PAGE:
Thursday, March 16, 2006


26. Hominids by Robert J. Sawyer
27. Humans by Robert J. Sawyer

These are the first two books of a trilogy called "the Neanderthal parallax". Basically, there is a parallel earth where Homo sapiens died out and Neanderthals survived. One of the Neanderthal physicists gets transported to our earth. In the first book, we see him adjusting to life here, and how our earth deals with him. The second book continues with more interaction between the two worlds, and a furthering of a relationship between the first Neanderthal to come to earth, and a Homo sapiens geneticist.

I really love the premise of the these books, and it allows Sawyer to make some interesting observations and points. I also really like how he didn't make the Neanderthal world just like earth, but with Neanderthals. There is a lot of rich detail about how the Neanderthals evolved along a different path. As far as I know, even though paleoanthropology is not my specialty, Sawyer also does very well with discussion of human evolution and the Neanderthals. He even mentions the American Association of Physical Anthropologists by name! Them's my peeps!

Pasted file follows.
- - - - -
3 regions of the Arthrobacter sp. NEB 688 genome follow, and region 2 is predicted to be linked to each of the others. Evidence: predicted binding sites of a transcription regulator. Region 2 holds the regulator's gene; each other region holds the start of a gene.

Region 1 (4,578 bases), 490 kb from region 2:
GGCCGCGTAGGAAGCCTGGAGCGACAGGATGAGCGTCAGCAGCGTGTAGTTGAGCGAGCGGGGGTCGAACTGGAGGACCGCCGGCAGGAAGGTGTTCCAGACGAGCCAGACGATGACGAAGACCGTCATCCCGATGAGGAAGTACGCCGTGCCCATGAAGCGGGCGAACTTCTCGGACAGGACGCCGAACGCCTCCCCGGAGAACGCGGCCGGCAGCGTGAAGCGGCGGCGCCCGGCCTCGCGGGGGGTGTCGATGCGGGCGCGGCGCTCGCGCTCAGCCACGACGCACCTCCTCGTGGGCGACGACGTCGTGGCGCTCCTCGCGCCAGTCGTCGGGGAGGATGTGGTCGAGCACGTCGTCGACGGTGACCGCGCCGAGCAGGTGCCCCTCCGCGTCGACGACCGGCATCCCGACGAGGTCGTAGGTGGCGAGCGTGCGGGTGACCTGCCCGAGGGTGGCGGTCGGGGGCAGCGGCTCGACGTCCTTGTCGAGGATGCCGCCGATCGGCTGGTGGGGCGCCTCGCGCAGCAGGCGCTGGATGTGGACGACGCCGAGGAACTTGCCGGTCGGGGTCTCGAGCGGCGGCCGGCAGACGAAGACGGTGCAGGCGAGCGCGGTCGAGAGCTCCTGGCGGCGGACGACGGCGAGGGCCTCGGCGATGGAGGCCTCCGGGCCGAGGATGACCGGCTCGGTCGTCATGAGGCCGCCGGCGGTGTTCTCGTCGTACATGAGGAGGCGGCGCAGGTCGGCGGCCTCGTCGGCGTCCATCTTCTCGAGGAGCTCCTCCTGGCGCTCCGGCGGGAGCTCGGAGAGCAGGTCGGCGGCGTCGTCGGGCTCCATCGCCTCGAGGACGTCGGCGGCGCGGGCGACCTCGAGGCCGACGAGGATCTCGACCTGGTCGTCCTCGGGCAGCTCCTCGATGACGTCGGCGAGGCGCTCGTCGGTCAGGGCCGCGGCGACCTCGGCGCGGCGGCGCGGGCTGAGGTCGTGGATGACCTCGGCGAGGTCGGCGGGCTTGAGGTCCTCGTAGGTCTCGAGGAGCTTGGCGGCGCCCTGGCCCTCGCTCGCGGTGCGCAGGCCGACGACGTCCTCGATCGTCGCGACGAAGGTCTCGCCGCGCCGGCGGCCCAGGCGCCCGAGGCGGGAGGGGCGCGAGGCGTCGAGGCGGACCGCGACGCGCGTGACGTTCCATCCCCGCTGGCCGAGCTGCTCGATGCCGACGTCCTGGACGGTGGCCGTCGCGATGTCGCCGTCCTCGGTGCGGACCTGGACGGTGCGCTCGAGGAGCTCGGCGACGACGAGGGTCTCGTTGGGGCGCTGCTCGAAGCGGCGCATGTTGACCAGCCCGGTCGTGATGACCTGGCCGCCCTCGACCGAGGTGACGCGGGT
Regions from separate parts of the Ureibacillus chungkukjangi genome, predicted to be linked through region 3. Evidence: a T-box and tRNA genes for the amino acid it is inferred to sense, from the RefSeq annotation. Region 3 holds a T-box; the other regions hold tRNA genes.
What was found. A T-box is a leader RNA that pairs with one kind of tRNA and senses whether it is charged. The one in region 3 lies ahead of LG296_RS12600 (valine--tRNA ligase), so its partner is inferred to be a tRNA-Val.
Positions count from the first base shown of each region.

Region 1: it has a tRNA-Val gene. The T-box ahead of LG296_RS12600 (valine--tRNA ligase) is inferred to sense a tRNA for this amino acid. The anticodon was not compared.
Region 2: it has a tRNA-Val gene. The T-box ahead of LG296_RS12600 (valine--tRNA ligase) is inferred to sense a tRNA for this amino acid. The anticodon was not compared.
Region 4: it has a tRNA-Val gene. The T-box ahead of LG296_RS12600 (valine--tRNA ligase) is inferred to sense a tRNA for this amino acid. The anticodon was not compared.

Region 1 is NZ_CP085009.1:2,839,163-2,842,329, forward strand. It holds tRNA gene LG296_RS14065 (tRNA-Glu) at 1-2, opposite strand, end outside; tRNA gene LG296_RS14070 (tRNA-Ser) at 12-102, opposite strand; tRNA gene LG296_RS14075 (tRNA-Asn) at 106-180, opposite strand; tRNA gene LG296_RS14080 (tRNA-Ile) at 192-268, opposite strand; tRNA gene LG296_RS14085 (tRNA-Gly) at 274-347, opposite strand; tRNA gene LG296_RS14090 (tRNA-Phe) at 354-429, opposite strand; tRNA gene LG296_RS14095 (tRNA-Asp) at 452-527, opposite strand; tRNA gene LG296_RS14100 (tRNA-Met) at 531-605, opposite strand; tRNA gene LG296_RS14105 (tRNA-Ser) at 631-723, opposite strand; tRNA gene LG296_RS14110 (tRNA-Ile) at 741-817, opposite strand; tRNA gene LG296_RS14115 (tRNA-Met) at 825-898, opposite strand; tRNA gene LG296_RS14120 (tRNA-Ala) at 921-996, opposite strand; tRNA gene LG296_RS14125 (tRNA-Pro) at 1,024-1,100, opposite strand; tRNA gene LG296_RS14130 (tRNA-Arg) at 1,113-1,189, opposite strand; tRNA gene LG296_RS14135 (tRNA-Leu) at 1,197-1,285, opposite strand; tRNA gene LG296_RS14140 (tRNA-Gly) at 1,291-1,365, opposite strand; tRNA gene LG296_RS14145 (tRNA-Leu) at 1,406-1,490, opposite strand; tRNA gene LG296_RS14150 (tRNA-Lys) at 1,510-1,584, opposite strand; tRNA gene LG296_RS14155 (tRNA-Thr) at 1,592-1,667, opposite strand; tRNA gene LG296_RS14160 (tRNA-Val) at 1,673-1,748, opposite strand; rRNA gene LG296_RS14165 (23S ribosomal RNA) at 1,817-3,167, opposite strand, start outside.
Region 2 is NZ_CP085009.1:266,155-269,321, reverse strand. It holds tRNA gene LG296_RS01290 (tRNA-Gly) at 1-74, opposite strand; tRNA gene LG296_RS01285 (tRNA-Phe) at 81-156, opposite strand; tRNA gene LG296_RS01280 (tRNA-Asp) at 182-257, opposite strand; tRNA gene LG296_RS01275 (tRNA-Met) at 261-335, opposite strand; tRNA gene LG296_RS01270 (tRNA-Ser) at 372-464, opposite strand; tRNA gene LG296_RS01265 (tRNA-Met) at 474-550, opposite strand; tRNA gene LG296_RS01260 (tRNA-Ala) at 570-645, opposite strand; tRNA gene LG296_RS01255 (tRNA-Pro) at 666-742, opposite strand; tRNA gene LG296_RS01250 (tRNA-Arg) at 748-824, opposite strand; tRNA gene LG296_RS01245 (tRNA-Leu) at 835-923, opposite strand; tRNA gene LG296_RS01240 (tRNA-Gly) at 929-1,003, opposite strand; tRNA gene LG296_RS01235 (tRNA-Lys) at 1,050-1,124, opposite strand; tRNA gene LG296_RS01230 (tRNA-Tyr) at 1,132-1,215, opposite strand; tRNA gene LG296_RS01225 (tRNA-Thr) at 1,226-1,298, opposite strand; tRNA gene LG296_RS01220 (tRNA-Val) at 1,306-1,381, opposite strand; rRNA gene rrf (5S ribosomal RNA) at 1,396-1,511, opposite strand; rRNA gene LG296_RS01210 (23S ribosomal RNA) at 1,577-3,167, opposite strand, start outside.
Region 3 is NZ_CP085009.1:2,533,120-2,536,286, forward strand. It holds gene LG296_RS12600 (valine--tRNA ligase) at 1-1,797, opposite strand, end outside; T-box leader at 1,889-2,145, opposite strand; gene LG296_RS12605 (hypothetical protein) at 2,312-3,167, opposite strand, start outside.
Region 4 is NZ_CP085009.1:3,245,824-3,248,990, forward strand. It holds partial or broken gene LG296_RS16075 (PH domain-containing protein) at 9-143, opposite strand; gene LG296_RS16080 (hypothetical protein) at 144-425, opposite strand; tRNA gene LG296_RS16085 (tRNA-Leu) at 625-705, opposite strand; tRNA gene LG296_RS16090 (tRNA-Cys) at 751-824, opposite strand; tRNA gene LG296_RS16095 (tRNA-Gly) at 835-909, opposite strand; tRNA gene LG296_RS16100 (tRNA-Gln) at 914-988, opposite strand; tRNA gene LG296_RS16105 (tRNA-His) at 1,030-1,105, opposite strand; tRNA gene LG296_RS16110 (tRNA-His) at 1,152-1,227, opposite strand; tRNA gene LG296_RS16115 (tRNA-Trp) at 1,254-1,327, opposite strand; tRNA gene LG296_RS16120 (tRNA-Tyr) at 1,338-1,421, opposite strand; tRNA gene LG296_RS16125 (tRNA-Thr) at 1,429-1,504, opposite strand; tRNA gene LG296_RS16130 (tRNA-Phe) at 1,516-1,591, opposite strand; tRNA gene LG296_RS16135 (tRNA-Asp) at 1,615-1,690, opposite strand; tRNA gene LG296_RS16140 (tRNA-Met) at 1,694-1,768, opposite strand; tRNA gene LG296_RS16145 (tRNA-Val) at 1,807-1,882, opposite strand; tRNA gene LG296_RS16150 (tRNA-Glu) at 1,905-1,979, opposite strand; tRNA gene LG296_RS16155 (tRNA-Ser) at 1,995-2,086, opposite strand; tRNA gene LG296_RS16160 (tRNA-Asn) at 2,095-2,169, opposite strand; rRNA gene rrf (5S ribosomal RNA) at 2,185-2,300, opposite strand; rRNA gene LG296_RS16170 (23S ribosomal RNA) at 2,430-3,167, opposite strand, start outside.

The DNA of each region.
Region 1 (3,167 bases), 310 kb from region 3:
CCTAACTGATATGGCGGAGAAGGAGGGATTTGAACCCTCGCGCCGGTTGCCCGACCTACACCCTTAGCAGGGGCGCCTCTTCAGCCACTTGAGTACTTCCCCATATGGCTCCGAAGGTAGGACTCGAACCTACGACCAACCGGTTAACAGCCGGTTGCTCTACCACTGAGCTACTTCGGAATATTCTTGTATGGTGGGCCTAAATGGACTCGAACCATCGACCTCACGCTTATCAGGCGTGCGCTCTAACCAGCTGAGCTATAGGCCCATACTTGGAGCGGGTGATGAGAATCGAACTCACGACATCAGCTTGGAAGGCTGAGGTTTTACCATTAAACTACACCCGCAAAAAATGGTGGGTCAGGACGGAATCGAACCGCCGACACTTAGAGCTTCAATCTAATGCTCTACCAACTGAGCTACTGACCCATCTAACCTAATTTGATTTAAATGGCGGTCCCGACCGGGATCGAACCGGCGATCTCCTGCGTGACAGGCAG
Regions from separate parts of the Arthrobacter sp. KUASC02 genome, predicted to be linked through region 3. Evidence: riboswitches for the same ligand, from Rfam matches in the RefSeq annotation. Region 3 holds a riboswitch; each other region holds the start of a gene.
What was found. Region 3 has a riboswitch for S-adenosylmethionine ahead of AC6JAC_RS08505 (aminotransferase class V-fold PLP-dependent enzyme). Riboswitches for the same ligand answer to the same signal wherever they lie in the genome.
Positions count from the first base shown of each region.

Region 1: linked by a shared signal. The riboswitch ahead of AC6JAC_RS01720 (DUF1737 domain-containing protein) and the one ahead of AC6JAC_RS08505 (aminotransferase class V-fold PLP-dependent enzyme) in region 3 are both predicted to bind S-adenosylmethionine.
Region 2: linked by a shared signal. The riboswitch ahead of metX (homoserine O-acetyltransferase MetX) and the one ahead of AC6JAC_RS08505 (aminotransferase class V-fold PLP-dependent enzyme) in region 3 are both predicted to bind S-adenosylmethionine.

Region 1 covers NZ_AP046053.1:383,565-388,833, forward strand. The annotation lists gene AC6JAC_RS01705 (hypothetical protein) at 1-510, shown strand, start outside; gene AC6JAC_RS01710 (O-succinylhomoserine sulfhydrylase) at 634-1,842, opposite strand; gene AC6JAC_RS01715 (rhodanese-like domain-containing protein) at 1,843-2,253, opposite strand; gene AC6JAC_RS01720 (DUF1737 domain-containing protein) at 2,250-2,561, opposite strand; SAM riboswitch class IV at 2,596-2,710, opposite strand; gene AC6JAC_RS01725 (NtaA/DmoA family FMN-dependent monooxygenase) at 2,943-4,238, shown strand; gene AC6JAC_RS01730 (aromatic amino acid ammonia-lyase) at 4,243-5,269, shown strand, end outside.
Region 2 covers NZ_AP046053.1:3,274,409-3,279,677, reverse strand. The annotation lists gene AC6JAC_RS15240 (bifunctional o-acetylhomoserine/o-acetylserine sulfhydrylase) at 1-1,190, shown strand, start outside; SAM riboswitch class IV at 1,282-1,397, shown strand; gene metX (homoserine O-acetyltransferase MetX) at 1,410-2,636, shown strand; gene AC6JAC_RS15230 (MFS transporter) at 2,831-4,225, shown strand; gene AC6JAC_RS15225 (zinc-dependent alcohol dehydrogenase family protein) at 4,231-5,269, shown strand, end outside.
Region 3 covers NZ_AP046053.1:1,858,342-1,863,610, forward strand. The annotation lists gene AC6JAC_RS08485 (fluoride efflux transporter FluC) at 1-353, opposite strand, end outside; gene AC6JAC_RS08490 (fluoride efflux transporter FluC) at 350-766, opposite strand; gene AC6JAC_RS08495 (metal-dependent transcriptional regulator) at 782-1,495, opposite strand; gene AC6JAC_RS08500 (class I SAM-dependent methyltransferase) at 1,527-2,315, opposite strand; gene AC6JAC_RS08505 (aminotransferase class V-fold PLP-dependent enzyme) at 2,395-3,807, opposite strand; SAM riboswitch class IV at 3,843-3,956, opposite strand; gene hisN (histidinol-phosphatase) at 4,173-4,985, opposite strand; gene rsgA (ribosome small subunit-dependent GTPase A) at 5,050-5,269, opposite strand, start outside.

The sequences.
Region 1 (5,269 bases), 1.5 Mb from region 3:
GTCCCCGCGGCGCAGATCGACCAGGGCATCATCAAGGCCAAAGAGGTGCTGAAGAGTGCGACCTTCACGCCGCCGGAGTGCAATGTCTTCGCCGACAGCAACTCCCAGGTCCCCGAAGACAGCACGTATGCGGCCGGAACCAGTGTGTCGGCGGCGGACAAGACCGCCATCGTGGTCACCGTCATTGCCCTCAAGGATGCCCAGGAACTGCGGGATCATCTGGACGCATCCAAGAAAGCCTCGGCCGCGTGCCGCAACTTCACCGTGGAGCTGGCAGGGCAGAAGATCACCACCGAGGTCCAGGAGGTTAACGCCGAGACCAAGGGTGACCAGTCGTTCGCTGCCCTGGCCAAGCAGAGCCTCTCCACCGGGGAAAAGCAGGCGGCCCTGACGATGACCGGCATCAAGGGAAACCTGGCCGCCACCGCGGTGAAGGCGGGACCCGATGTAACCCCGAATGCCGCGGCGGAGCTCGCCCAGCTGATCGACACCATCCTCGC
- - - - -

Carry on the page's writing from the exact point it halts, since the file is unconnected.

That said, I find the writing clunky at times, and there is a part of the 2nd book that I can tell is right from Guns, Germs and Steel (which Sawyer mentions). I also have problems with some of his descriptions of how evolution works, and which level of animals are 'conscious', i.e. able to make decisions. But still, the books are so imaginative and interesting it is easy to overlook these faults, and I am running out to the library today to get the third book in the series.

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